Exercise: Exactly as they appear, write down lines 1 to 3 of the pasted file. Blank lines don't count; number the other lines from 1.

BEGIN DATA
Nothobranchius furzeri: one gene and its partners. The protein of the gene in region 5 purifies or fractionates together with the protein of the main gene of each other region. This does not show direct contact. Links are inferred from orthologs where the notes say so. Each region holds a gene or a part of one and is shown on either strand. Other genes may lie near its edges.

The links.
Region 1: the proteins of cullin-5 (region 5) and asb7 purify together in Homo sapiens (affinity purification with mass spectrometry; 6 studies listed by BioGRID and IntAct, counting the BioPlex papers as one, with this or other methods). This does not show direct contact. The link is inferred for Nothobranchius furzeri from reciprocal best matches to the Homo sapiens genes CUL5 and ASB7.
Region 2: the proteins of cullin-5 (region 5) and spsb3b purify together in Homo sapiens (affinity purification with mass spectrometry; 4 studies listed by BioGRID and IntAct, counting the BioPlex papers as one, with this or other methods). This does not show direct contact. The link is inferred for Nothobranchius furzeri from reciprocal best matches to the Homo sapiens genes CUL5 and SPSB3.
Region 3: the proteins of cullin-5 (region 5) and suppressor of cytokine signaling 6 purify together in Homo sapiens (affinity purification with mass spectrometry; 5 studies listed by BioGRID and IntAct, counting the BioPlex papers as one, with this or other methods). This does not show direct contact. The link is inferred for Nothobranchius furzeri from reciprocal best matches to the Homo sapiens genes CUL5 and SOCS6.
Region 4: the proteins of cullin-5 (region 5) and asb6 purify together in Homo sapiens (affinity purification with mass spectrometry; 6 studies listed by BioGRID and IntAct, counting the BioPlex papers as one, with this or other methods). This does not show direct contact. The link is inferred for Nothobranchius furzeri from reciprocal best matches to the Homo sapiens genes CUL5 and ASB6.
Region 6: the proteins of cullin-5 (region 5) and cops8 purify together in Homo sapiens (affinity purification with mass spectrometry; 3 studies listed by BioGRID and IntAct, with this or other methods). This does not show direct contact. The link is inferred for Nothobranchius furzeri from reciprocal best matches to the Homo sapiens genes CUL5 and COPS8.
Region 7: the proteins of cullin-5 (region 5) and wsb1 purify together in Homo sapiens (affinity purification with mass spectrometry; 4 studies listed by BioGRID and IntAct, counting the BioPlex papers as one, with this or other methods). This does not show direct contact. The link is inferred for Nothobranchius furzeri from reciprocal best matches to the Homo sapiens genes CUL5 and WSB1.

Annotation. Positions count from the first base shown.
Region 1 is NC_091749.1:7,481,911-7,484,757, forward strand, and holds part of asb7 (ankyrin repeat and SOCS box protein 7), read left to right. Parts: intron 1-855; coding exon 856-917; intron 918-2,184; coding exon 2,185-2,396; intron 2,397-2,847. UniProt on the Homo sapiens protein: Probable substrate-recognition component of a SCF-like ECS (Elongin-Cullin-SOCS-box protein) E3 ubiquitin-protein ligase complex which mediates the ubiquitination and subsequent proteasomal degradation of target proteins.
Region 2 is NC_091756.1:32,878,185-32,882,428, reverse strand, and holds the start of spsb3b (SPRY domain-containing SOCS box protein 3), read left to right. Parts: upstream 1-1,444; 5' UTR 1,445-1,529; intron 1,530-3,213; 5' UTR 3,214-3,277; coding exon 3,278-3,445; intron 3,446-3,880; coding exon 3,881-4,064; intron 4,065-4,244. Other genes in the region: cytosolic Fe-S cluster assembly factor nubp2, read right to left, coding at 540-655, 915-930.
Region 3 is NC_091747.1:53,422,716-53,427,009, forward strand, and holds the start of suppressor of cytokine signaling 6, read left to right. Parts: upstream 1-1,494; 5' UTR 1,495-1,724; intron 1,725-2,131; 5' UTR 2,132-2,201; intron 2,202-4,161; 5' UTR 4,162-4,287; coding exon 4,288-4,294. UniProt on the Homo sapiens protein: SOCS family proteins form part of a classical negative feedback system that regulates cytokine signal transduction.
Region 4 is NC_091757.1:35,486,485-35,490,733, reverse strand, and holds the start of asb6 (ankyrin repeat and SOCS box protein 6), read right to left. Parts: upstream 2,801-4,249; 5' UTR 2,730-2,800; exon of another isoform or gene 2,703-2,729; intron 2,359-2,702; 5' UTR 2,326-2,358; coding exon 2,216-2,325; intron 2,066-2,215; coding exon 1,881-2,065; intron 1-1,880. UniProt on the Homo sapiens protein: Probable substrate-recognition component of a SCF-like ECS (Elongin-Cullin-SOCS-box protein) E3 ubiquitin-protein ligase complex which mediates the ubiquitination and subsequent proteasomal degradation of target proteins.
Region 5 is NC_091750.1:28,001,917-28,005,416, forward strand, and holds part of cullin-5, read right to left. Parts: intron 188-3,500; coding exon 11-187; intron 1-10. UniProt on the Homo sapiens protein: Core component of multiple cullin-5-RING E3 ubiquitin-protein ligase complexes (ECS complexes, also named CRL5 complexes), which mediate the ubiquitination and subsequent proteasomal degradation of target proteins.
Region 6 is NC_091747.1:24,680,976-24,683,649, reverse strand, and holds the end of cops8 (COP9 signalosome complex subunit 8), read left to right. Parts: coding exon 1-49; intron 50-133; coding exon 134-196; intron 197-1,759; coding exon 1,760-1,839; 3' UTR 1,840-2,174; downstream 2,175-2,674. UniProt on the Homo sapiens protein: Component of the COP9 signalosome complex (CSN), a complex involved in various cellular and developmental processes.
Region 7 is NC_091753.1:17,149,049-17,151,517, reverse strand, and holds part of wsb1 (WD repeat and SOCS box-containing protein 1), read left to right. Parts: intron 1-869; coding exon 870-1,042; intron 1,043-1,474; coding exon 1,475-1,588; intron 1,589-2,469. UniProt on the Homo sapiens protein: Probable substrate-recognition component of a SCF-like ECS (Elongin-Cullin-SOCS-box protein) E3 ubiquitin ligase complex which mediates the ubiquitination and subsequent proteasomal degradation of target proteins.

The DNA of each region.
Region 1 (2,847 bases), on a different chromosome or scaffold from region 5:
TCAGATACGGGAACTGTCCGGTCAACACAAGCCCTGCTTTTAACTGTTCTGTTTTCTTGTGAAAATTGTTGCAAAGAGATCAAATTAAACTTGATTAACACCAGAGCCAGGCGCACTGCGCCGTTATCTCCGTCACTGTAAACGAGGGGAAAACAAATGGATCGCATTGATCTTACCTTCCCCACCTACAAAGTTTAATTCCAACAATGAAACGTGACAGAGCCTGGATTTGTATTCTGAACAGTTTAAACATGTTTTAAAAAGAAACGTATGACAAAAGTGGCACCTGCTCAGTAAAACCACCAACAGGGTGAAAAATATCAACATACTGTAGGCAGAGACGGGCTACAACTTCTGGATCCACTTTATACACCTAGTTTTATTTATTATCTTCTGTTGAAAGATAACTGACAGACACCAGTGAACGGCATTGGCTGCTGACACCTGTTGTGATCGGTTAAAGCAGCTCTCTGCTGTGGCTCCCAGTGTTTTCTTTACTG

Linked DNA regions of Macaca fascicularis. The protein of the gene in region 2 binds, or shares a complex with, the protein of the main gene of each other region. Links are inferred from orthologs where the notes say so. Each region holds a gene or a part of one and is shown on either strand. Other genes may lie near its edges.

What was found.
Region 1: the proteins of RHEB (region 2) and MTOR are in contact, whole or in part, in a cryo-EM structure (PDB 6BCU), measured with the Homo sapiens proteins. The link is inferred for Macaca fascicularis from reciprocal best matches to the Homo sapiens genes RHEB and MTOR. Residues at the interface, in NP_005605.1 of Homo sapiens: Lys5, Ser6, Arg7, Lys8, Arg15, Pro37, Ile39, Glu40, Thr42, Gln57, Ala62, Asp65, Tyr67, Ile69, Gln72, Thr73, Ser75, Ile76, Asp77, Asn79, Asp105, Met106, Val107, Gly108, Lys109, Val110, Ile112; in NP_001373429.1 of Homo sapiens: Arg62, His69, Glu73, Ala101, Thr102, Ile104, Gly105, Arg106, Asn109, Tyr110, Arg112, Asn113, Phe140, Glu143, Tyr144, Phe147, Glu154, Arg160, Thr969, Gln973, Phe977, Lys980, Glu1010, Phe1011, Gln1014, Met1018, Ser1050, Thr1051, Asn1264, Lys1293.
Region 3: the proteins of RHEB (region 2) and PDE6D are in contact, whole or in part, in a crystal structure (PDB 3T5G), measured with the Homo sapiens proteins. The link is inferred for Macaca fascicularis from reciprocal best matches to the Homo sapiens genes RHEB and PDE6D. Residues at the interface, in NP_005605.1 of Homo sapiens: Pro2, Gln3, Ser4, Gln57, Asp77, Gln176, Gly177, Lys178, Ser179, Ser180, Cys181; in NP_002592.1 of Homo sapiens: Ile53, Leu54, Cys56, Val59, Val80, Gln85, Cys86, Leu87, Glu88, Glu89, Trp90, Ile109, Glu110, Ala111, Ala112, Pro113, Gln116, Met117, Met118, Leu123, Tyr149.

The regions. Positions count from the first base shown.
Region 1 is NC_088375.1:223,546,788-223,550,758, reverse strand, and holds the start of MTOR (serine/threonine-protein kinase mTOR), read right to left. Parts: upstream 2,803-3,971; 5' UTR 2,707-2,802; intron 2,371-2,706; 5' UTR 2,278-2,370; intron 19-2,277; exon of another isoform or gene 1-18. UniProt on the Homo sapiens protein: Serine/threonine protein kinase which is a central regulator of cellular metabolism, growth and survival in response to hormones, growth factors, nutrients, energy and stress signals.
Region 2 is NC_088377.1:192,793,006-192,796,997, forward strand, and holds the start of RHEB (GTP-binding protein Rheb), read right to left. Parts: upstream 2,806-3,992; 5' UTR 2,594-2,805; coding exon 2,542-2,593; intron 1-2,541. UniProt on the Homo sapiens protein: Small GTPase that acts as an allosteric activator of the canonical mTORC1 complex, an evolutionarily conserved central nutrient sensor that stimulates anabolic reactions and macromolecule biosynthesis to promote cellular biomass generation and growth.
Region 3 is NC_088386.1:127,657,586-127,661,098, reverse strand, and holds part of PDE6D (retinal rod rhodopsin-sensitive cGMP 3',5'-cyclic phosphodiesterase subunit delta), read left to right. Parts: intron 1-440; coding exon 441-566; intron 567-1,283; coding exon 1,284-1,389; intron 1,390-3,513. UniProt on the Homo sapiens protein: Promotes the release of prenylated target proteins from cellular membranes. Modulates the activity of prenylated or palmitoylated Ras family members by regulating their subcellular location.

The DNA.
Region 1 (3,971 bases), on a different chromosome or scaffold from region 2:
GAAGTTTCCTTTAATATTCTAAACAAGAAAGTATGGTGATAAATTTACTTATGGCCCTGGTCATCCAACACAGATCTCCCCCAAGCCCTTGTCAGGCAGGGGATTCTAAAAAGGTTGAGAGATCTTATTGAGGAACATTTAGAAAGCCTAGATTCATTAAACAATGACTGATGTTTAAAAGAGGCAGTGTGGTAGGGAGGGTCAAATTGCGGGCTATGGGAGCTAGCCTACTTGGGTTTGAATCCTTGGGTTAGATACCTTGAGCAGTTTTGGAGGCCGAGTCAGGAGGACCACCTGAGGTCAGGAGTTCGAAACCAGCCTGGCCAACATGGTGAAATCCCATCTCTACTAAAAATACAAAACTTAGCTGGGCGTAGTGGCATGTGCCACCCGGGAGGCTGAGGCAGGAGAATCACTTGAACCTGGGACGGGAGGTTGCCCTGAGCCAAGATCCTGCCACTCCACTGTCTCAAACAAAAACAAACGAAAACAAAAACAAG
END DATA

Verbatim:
Nothobranchius furzeri: one gene and its partners. The protein of the gene in region 5 purifies or fractionates together with the protein of the main gene of each other region. This does not show direct contact. Links are inferred from orthologs where the notes say so. Each region holds a gene or a part of one and is shown on either strand. Other genes may lie near its edges.

The links.
Region 1: the proteins of cullin-5 (region 5) and asb7 purify together in Homo sapiens (affinity purification with mass spectrometry; 6 studies listed by BioGRID and IntAct, counting the BioPlex papers as one, with this or other methods). This does not show direct contact. The link is inferred for Nothobranchius furzeri from reciprocal best matches to the Homo sapiens genes CUL5 and ASB7.